Peru Adventure or: How I Learned to Stop Worrying and Love the Journey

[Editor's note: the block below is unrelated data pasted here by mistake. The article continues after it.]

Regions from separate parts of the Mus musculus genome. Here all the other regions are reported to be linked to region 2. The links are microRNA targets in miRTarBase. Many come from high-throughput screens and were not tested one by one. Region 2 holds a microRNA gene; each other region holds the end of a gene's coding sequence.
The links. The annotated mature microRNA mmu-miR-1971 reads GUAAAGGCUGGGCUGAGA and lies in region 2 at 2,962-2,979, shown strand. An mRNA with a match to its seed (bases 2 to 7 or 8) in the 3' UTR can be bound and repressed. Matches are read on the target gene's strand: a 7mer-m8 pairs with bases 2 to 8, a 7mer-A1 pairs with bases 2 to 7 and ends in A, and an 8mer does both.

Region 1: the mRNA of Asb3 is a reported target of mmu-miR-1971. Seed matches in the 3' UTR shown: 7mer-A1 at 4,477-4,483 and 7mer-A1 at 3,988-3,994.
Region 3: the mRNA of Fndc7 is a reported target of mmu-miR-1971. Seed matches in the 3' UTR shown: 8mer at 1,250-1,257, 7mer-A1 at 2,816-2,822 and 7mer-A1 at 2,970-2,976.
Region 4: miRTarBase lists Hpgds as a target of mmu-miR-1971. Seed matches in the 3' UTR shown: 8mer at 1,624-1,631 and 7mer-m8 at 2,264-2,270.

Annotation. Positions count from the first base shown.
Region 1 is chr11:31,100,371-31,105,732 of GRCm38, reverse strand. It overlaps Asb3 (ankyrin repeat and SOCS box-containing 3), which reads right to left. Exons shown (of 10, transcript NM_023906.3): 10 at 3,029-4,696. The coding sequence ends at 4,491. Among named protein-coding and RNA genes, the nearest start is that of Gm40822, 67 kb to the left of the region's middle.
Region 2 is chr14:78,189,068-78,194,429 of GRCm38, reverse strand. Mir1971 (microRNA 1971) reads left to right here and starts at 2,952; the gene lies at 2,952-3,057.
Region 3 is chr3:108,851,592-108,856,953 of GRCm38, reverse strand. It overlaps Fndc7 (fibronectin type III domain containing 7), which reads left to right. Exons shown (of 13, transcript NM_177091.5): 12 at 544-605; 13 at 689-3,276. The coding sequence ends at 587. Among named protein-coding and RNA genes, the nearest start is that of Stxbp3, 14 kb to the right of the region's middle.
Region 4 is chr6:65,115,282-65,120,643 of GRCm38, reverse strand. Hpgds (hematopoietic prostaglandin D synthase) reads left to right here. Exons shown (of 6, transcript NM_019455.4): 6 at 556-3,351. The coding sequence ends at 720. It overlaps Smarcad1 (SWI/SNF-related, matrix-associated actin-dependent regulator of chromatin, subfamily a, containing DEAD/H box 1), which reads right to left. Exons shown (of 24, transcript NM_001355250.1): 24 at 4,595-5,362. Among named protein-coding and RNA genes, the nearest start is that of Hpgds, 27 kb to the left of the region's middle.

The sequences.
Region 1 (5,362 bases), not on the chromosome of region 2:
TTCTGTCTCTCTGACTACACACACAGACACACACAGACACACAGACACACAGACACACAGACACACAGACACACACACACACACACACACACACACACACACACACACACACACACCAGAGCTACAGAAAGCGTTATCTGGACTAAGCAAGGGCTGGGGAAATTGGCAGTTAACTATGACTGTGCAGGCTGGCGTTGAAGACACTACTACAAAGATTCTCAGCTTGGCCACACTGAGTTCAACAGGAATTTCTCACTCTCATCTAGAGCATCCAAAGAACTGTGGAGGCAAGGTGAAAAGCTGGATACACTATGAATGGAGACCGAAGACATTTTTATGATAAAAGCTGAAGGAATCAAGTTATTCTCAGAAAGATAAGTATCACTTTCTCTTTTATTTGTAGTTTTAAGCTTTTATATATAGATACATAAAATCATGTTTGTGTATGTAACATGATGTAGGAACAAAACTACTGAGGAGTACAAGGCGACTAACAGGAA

I’m currently sitting in a comfy reclining chair overlooking Long Beach after traveling Peru for the past two weeks. Staying with a friendly elderly couple I hosted a few months ago in Austin. You never know where life will take you. Fortune favors the bold. When my friend Jenna announced plans to go on a Peru Adventure earlier this year, I was immediately sold. This was a unique opportunity to finally leave the country and escape my safe cocoon. I’ve traveled to various destinations with Jenna on separate occasions and thoroughly enjoyed the experience every time. The Peru Adventure Team would include 14 wandering souls with a thirst for exploration and discovery. After securing my deposit, waiting for months and buying essential supplies, the fateful day finally arrives. I bought a one-way ticket to Lima over a month in advance for only $240 and made travel arrangements to stay with an attractive female host named Courtney in Miraflores. Coincidentally, she was also the Chief Marketing Officer at Cabify, essentially the Uber of Latin America. On November 18th, a JetBlue airliner carried me to Lima with a short layover in Ft Lauderdale. Upon my arrival late in the evening this friendly German girl I befriended on the plane directed me through the airport, waiting for me at every stop along the way until she found her boyfriend and disappeared forever. I will remember her fondly. The taxi ride through the dark city streets is an experience that will forever remain engrained in my memory. People drive like maniacs, pedestrians are stepping haphazardly in front of whizzing cars, honking constantly and following too close. The buildings are full of graffiti and almost appear abandoned. Vehicles are pumping out plumes of smoke. Apparently carbon emission standards are irrelevant in this foreign land. The cab driver flows through frantic traffic effortlessly like a real-life game of Frogger. I keep thinking to myself that it’s a miracle this affable man has not been seriously injured in a crash. After dropping off a quiet senorita in the backseat, we eventually reach the destination. It’s a loft with elevator access located in a ritzy area of Lima near the Pacific Coast. I awake the next morning to the sound of construction outside my bedroom window. I decide to make practical use of my limited time by exploring Miraflores. Wandering the streets taking in the sights and sounds, I finally reach a restaurant recommended by my host by the name of San Antonio. This is my first experience ordering a meal without speaking the language. Camera by my side, I walk along the coast taking photos of whatever catches my eye and acclimating to this new foreign environment.